British gilts – British yields gapped lower in line with gains in core-European bond prices. Bank of England Chief Economist Spencer Dale told the Financial Times over the weekend that his main concern is for the nasty path inflation appears to be taking, more so than being concerned that the recovery hasn’t gained traction. Yet in today’s market few seem to heed his call for tighter monetary policy as investors buy short-sterling futures causing a nine basis point decline in implied yields. June gilts had pared gains to 121.23 from an opening advance to 123.47 and appear to be setting up for a test of the session low at 121.16 beneath which an opening gap must at some point come under the microscope down to 120.92.
Australian bills – The weekend’s election results building in Spain helped bow Pacific and Asian stock markets while the real buckling came after news broke out of China that the manufacturing sector was suffering under the weight of government measures to cool the economy. An HSBC manufacturing PMI showed the sector slowed to an index reading of 51.1 from April’s 51.8. That’s hardly comforting for miners and manufacturers in Australia who view China as its biggest customer. In the face of mounting global risk aversion government bond prices advanced lopping six pips off the benchmark 10-year yield, which slumped to 5.25% or 50 pips over where the Reserve Bank maintains its short-term benchmark at present. Dealers reduced bets that the central bank would need to raise interest rates again and drove down implied yields by seven pips.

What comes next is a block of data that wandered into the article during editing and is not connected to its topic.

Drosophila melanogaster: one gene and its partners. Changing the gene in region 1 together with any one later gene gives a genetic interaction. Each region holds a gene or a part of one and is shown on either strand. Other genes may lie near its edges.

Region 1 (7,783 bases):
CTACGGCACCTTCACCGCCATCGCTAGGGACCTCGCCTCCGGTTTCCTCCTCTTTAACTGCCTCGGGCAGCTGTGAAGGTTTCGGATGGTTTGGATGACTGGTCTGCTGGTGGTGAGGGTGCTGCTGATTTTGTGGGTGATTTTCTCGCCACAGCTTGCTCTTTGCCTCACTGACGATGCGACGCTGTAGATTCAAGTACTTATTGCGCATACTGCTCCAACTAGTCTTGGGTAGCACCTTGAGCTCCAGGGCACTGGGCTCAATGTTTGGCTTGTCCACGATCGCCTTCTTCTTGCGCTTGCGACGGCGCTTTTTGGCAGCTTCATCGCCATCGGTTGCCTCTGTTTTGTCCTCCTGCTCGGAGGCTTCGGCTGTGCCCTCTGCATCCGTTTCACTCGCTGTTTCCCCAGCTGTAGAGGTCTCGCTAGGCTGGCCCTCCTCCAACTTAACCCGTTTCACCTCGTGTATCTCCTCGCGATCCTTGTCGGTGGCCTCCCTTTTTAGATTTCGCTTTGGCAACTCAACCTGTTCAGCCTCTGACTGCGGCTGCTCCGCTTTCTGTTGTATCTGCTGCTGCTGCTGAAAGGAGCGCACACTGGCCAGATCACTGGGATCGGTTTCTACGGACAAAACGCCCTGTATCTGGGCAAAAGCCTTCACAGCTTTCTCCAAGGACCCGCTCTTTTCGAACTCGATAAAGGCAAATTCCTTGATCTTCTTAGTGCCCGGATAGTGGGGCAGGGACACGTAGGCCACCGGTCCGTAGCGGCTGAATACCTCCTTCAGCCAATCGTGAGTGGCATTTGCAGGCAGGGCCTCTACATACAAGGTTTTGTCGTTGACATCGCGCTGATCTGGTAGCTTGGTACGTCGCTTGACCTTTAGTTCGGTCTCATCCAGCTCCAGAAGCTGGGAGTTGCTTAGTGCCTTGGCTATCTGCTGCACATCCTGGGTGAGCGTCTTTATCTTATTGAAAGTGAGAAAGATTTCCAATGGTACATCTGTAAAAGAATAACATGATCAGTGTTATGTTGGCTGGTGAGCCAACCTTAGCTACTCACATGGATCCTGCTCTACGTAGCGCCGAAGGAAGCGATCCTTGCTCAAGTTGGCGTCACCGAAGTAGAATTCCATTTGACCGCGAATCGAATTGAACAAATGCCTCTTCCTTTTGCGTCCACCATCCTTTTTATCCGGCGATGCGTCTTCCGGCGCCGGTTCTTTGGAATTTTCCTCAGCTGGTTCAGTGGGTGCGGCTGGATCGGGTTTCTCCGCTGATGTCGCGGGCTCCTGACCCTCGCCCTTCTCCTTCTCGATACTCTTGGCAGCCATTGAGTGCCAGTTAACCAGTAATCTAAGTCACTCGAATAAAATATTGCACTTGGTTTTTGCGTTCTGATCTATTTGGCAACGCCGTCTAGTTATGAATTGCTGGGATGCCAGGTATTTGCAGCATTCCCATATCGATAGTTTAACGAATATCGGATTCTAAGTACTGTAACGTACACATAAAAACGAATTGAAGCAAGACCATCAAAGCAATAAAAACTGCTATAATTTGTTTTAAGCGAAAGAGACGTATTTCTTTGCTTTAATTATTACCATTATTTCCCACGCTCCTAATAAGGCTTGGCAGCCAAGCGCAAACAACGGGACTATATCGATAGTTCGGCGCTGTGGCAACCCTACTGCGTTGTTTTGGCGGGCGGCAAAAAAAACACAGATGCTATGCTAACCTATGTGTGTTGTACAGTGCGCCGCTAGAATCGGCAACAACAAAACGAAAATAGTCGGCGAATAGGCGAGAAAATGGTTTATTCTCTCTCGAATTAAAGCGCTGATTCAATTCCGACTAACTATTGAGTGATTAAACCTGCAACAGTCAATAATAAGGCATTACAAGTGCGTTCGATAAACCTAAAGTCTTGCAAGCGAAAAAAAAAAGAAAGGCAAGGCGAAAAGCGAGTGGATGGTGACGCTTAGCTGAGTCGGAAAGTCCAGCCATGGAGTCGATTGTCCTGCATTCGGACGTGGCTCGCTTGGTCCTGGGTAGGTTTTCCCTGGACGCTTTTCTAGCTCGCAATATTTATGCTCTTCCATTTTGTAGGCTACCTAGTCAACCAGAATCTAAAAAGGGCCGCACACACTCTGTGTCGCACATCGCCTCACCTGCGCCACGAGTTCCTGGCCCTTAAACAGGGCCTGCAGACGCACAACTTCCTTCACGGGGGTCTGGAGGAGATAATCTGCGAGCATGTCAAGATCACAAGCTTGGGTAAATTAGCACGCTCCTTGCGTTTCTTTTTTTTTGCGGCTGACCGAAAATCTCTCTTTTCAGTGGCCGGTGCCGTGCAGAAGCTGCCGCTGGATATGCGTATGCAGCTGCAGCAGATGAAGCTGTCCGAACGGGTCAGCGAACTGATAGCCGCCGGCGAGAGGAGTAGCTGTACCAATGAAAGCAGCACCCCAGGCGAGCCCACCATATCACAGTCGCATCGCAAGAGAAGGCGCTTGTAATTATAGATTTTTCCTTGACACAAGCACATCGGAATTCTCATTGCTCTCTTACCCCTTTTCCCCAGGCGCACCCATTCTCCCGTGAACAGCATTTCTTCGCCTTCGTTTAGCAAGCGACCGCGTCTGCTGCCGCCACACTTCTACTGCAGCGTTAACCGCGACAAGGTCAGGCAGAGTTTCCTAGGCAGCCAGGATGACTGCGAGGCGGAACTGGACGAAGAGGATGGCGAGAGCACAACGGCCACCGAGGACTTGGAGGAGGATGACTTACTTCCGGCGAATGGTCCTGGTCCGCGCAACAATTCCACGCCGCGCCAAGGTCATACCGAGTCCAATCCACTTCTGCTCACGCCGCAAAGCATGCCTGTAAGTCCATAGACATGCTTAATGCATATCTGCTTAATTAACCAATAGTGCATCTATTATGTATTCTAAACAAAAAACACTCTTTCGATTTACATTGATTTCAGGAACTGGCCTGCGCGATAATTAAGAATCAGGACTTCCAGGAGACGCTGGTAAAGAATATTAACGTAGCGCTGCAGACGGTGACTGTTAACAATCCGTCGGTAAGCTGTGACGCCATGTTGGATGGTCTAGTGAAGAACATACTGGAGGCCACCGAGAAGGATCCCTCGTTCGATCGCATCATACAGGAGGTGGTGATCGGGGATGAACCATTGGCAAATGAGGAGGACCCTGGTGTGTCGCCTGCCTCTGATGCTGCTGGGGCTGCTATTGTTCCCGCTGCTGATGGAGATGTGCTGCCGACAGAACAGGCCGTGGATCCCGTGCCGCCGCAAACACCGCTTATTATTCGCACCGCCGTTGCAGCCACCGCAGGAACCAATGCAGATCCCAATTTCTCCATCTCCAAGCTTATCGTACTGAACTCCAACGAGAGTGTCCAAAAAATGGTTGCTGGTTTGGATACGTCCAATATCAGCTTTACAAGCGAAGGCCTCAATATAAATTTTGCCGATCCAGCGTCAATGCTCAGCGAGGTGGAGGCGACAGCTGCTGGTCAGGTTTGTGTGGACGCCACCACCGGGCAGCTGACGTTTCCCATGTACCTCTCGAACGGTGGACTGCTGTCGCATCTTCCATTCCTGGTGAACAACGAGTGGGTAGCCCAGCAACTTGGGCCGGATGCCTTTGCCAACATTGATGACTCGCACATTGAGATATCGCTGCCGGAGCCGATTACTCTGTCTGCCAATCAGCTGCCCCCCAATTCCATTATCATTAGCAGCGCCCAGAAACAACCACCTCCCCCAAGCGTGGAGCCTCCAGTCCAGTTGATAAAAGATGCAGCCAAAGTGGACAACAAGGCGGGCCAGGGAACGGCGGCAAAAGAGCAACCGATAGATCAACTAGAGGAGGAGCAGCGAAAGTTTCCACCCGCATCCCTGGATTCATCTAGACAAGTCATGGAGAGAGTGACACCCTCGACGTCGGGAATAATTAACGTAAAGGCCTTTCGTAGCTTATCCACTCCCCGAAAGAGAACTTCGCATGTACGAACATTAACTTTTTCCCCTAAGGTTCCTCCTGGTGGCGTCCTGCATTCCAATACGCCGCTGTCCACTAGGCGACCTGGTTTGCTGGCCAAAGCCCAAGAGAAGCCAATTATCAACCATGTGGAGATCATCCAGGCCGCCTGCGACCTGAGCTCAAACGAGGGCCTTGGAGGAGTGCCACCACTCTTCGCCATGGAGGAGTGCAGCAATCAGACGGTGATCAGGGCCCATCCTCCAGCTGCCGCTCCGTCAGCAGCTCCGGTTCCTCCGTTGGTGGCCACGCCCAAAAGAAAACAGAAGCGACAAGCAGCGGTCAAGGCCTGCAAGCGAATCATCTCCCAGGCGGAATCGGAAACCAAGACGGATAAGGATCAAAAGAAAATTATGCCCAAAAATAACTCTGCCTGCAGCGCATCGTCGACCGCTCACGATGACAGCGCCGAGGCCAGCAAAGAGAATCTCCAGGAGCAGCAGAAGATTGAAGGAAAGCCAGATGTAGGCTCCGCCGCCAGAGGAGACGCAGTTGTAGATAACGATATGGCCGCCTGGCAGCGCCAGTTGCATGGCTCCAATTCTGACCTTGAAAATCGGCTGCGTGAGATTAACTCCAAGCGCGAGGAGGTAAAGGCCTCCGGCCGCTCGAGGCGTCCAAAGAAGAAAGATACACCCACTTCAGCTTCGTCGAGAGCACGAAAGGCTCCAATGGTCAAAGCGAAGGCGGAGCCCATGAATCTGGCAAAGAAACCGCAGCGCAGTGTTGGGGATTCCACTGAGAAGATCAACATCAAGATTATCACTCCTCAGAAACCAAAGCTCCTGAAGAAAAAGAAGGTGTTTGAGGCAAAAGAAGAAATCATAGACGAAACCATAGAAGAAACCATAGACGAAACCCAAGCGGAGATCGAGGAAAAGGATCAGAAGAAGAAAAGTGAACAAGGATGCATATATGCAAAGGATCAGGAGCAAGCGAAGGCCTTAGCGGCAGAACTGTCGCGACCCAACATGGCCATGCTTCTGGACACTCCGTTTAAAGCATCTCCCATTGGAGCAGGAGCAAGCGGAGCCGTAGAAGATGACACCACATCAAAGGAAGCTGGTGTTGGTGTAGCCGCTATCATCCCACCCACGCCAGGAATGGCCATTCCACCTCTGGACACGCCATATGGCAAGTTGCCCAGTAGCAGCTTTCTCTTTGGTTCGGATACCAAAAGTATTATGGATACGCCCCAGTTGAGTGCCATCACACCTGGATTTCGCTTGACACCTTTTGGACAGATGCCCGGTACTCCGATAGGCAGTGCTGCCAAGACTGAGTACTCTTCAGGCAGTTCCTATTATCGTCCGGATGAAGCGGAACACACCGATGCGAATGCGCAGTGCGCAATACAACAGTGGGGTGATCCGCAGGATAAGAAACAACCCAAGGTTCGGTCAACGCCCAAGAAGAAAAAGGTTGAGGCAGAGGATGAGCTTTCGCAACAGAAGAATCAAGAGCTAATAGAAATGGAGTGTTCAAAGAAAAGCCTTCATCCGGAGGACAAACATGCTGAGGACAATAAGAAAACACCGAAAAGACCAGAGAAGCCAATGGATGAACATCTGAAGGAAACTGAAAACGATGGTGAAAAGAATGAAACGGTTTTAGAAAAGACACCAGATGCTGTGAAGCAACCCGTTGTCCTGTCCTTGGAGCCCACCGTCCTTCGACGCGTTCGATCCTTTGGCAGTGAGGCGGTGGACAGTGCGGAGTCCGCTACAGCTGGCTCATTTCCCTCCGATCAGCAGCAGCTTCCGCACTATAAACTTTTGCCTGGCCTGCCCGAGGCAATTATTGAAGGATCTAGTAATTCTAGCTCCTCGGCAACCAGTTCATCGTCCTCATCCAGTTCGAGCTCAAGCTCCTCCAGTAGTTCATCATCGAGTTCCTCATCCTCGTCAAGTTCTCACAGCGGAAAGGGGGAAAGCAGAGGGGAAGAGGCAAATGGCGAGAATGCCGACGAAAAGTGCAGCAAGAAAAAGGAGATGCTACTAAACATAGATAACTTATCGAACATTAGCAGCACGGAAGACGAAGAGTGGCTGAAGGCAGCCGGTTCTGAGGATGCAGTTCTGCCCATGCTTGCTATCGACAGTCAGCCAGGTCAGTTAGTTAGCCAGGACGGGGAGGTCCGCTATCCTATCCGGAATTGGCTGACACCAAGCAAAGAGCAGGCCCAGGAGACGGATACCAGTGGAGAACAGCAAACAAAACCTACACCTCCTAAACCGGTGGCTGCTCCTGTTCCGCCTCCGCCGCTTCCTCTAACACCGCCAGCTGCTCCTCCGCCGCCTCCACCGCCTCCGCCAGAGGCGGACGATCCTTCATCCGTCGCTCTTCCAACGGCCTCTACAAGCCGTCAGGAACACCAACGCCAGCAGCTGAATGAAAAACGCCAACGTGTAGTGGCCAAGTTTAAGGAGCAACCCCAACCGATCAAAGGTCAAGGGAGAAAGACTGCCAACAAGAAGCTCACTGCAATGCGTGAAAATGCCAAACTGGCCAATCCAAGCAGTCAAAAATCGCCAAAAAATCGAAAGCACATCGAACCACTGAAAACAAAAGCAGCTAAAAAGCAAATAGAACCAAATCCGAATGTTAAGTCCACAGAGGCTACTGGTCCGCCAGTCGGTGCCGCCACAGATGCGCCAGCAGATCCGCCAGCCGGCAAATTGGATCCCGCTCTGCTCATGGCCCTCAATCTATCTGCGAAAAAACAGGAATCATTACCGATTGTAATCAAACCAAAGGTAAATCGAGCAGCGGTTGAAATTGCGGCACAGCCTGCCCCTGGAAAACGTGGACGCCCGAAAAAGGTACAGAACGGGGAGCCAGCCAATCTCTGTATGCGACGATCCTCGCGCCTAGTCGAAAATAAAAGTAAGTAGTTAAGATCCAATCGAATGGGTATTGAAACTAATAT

Japanese bonds – Japanese government bond futures expiring in June rose by 10 ticks to settle at 140.92 although some fear that the wind beneath the wings is fading. With a key 20-year issue due for auction this week dealers sold cash bonds despite the 1.5% slide in the value of the Nikkei as risk aversion reared its head.
Andrew Wilkinson is a Senior Market Analyst at Interactive Brokers LLC
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